Tuesday, June 05, 2007

The Island of Dr. Moreau

H.G. Wells

A while back, I'd come across a set of Dover thrift classics consisting of five works by H.G. Wells, and, since I'd never read anything by Wells (not even The Time Machine or The War of the Worlds!), I picked up the set, but since then it has sat on the shelf, not even opened until yesterday, when I picked out The Island of Dr. Moreau to read.

The Island of Dr. Moreau (Project Gutenberg; also available as a Dover Thrift Edition) is set around the end of the 19th century, and concerns the strange adventure of Edward Prendick, a passenger on the Lady Vain, and what befell him after that ship's wreck. Prendick is saved from starvation and thirst by a passing schooner, which then leaves him marooned on a strange little island with some of the schooner's passengers. He learns that the owner of the island, a Dr. Moreau, after having been forced out of London for performing unusual and terrifying experiments, has set up shop on the island, and is continuing his pursuit of knowledge.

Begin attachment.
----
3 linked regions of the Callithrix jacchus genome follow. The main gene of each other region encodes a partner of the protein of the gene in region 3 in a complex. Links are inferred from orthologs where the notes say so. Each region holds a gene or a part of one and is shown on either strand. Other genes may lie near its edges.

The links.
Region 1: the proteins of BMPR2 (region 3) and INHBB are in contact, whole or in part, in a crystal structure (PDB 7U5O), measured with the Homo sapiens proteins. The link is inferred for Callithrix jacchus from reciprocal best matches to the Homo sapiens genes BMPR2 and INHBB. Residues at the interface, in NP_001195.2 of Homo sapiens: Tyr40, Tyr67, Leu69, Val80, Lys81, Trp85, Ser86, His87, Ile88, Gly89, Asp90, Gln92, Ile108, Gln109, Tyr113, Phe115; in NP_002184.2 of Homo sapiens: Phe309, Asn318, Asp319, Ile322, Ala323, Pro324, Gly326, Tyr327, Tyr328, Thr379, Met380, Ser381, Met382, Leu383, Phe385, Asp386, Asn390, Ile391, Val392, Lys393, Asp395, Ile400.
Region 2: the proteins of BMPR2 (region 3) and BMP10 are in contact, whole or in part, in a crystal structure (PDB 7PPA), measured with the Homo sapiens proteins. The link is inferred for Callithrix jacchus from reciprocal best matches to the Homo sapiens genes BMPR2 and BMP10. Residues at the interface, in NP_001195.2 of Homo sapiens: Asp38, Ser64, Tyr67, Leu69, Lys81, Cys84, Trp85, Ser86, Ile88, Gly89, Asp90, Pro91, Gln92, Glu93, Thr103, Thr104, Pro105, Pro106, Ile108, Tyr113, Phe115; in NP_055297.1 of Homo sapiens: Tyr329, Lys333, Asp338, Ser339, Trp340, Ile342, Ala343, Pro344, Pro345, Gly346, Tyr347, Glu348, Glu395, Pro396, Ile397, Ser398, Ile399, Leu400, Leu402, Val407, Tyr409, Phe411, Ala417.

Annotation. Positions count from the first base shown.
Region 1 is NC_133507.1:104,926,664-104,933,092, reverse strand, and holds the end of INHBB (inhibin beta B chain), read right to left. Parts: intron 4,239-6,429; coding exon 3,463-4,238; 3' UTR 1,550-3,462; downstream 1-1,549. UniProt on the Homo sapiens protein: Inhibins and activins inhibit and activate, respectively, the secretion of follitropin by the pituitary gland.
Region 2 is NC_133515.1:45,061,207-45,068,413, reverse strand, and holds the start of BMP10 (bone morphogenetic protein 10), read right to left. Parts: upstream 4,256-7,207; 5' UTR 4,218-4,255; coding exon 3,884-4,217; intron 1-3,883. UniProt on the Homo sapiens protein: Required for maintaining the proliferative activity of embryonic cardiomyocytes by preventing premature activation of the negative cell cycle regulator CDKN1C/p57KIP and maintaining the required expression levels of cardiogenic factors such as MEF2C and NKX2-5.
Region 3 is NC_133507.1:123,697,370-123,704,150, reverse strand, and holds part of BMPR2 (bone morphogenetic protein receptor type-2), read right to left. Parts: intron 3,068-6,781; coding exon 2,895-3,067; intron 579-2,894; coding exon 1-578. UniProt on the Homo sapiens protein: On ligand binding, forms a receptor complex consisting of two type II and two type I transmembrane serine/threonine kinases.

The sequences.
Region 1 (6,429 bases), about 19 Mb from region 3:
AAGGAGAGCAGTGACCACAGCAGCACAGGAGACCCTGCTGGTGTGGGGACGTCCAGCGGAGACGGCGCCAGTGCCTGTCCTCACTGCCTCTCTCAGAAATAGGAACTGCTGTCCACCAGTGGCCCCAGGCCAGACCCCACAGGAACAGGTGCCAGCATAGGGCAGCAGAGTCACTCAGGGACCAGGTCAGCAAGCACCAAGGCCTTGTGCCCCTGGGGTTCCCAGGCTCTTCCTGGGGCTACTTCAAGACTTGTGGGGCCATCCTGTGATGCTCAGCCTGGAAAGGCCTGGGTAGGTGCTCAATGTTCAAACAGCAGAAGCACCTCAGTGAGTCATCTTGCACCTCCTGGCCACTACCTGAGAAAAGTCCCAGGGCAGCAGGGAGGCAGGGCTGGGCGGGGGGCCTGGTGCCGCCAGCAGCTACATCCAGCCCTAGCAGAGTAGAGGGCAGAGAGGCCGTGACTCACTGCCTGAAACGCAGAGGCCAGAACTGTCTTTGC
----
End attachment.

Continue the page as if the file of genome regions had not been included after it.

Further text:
The Island of Dr. Moreau is, as are many others of Wells' works, a seminal work in science fiction, exploring the themes of morality in biological experimentation, "Playing God", and the question of what constitutes 'humanity', very common themes in modern discourse and fiction. The novel doesn't shy away from these ideas, but instead presents them unblinkingly for the reader. Although we are presented with what is a rather stern denunciation of biological experimentation (and, consequently, "Playing God"), the further question of humanity is left undetermined; at the end, Prendick, having lived amongst the creatures of the island, has difficulty re-adjusting to life among humans, even sometimes confusing them for the creatures, making us wonder whether the creatures were closer to humanity than one might expect.

All in all, I recommend this book, not merely because it is a science fiction classic, but, like most science fiction, poses questions that don't have easy answers, or perhaps any answers at all.
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